Speaking up about my healing journey through addiction has been liberating and freeing. It is a part of my experience that I have owned and gained power through. That comes easy, now, as I have healed that area of my life.
What doesn’t come easily is sharing about the real pain I am in, right now. The healing journey I am currently on. The journey through heartbreak and grief of a relationship ending.
Breaking up is fucking excruciating. I will feel free and light one minute and like my heart has been ripped out the next. The grief is hard. The cycles of grief are real. I go from angry – really, really angry – to painfully sad. The denial part has been over for a few months, which is a nice feeling. I have cried in a way I didn’t know it was possible to cry. I have had to remove myself from big life moments because the pain has been too much, and I cannot seem to be around people.
I’ve had to face fears I never knew I had (or some of them, I didn’t realize were still so prevalent). I am 28-years-old. I have just broken up with someone whom I was sure I would be spending the rest of my life with – someone who I had tried on engagement rings with just a few months ago. How far away that seems now. I have never had a hard time being without a relationship – even when I was in my addiction I would have long periods of being single before entering into a new relationship. When I was in my first year of recovery I was not even open to a relationship.
But, things have shifted now. I am no longer 24. I am ready to have a partner to share my life with, as two whole people moving through the world together, side-by-side. I thought I had found that. And to go back to casually dating seems impossible at this moment. How can you be open to dating when you just thought you were with the man you were going to marry?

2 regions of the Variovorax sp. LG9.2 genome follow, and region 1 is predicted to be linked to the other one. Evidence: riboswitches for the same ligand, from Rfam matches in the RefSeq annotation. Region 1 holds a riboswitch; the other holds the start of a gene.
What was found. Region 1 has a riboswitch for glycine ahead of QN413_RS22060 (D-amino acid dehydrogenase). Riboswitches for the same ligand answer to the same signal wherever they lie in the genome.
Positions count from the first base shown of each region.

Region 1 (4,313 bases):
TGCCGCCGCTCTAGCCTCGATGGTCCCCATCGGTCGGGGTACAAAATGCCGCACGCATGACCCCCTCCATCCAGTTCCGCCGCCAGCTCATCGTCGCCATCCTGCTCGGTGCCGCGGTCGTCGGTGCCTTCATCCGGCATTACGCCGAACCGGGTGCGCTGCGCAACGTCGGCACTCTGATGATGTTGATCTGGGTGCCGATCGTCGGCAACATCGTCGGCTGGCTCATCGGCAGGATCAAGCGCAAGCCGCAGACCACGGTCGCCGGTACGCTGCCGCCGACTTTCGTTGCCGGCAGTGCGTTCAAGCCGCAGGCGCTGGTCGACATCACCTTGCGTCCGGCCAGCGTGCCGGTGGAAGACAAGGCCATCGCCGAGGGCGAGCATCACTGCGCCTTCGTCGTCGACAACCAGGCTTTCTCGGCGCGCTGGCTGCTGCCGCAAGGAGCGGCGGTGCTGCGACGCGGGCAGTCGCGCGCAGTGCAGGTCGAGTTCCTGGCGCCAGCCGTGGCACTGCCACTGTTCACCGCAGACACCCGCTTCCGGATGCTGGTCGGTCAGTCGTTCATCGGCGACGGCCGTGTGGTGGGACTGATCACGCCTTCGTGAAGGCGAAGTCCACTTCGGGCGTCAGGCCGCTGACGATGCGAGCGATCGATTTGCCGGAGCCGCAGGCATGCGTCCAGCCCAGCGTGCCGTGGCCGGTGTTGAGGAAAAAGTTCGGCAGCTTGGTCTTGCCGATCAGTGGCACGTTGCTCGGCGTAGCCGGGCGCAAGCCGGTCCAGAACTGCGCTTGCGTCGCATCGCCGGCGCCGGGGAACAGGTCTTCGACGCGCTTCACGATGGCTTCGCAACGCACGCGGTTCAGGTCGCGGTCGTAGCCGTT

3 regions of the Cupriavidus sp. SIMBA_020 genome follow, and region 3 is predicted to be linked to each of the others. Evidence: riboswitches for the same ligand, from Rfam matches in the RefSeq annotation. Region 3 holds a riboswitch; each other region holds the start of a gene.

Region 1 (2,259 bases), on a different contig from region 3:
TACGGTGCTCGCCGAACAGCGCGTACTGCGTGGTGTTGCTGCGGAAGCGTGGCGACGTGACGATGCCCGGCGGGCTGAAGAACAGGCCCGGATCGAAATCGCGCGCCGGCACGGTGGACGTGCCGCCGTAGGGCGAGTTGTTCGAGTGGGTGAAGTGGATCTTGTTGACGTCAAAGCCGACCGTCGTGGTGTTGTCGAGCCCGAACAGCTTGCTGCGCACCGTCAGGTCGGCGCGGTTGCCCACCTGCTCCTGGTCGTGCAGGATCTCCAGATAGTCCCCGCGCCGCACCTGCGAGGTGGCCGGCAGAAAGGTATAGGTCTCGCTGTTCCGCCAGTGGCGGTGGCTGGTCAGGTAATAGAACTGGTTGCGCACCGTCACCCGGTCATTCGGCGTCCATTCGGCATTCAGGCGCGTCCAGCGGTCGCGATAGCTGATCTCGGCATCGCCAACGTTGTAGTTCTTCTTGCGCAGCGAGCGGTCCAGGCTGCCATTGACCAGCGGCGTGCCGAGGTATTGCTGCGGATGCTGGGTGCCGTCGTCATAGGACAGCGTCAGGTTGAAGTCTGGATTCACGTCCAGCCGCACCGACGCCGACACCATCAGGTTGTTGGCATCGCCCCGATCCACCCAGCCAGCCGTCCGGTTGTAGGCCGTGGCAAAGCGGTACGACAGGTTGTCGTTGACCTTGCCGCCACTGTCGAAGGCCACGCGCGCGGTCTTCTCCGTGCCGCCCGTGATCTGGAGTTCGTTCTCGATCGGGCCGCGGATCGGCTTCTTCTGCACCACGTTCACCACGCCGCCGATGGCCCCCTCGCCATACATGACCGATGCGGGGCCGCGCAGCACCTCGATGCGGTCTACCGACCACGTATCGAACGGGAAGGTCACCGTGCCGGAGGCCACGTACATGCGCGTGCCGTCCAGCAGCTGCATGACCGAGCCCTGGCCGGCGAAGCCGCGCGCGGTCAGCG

I am beyond thrilled for the people in my life who are getting engaged or are pregnant, but it’s hard. I won’t pretend it’s not. I never imagined starting over at 28. Dealing with the shame of being 28 and moving back in with my parents to get back on my feet after I move back from Korea, as the home I had with my boyfriend is no longer mine. Meanwhile, most of my friends are buying homes with people, are getting married or having babies – at the very least they’re on the verge of engagement.
With that, I have moved through letting go of a lot of the timeline I had for myself and the expectations of the timing of my life. There are so many positives happening and cultivating for me that would not be happening if I stuck with that rigid timeline, one that might not authentically work for me.
I go through waves of embarrassment, shame, and guilt. I openly told friends and family (because I believed) that this was the person I would spend my life with, and now that the relationship has failed, my fear of failure is glaring back at me. I have admitted now that I want a partner, a family and a life with someone. That was something I buried deep for a long time. If I pretend I don’t want to get married or want kids then it will be easier when nobody wants to marry me and have kids with me, right? Then you will think that this was my plan all along and I am strong and successful and that this was my decision. I have never wanted that, but it was easier to pretend that I did. It was easier to protect myself from my fears of not being enough or not being worthy of love or not being inherently lovable. I could protect myself from feeling how I am feeling right now. I am grateful to my recent ex for showing me that those things are possible and what I want.
It’s strange when you are letting go of something that you know isn’t healthy for you – something you know actually brings out the worst in you, yet you feel so sad about that loss. What I have learned on a very deep level is that it is okay to miss someone and still know they aren’t meant to be in your life.